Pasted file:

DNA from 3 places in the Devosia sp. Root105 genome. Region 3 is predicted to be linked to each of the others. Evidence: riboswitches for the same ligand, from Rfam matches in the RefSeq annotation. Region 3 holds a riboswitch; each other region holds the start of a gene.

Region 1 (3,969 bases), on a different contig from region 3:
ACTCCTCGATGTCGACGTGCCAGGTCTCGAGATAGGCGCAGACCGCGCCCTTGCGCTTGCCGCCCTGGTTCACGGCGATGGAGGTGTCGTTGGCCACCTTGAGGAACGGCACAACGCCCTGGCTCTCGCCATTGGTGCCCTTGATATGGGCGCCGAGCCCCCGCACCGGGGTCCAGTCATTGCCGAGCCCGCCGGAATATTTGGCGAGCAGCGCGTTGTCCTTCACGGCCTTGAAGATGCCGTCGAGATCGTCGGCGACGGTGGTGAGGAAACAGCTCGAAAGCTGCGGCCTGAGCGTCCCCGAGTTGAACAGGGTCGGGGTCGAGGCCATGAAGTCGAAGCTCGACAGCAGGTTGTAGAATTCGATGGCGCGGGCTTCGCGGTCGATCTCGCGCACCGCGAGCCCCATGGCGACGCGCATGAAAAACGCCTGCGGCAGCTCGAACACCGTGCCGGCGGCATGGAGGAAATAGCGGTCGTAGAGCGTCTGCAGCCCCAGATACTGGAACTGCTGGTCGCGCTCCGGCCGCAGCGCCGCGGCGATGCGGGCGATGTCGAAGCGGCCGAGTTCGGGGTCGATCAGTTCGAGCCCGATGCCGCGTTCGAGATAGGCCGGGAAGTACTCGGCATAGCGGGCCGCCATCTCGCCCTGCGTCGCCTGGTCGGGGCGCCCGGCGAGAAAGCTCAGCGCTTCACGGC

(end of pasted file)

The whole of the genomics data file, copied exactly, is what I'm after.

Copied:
DNA from 3 places in the Devosia sp. Root105 genome. Region 3 is predicted to be linked to each of the others. Evidence: riboswitches for the same ligand, from Rfam matches in the RefSeq annotation. Region 3 holds a riboswitch; each other region holds the start of a gene.

Region 1 (3,969 bases), on a different contig from region 3:
ACTCCTCGATGTCGACGTGCCAGGTCTCGAGATAGGCGCAGACCGCGCCCTTGCGCTTGCCGCCCTGGTTCACGGCGATGGAGGTGTCGTTGGCCACCTTGAGGAACGGCACAACGCCCTGGCTCTCGCCATTGGTGCCCTTGATATGGGCGCCGAGCCCCCGCACCGGGGTCCAGTCATTGCCGAGCCCGCCGGAATATTTGGCGAGCAGCGCGTTGTCCTTCACGGCCTTGAAGATGCCGTCGAGATCGTCGGCGACGGTGGTGAGGAAACAGCTCGAAAGCTGCGGCCTGAGCGTCCCCGAGTTGAACAGGGTCGGGGTCGAGGCCATGAAGTCGAAGCTCGACAGCAGGTTGTAGAATTCGATGGCGCGGGCTTCGCGGTCGATCTCGCGCACCGCGAGCCCCATGGCGACGCGCATGAAAAACGCCTGCGGCAGCTCGAACACCGTGCCGGCGGCATGGAGGAAATAGCGGTCGTAGAGCGTCTGCAGCCCCAGATACTGGAACTGCTGGTCGCGCTCCGGCCGCAGCGCCGCGGCGATGCGGGCGATGTCGAAGCGGCCGAGTTCGGGGTCGATCAGTTCGAGCCCGATGCCGCGTTCGAGATAGGCCGGGAAGTACTCGGCATAGCGGGCCGCCATCTCGCCCTGCGTCGCCTGGTCGGGGCGCCCGGCGAGAAAGCTCAGCGCTTCACGGC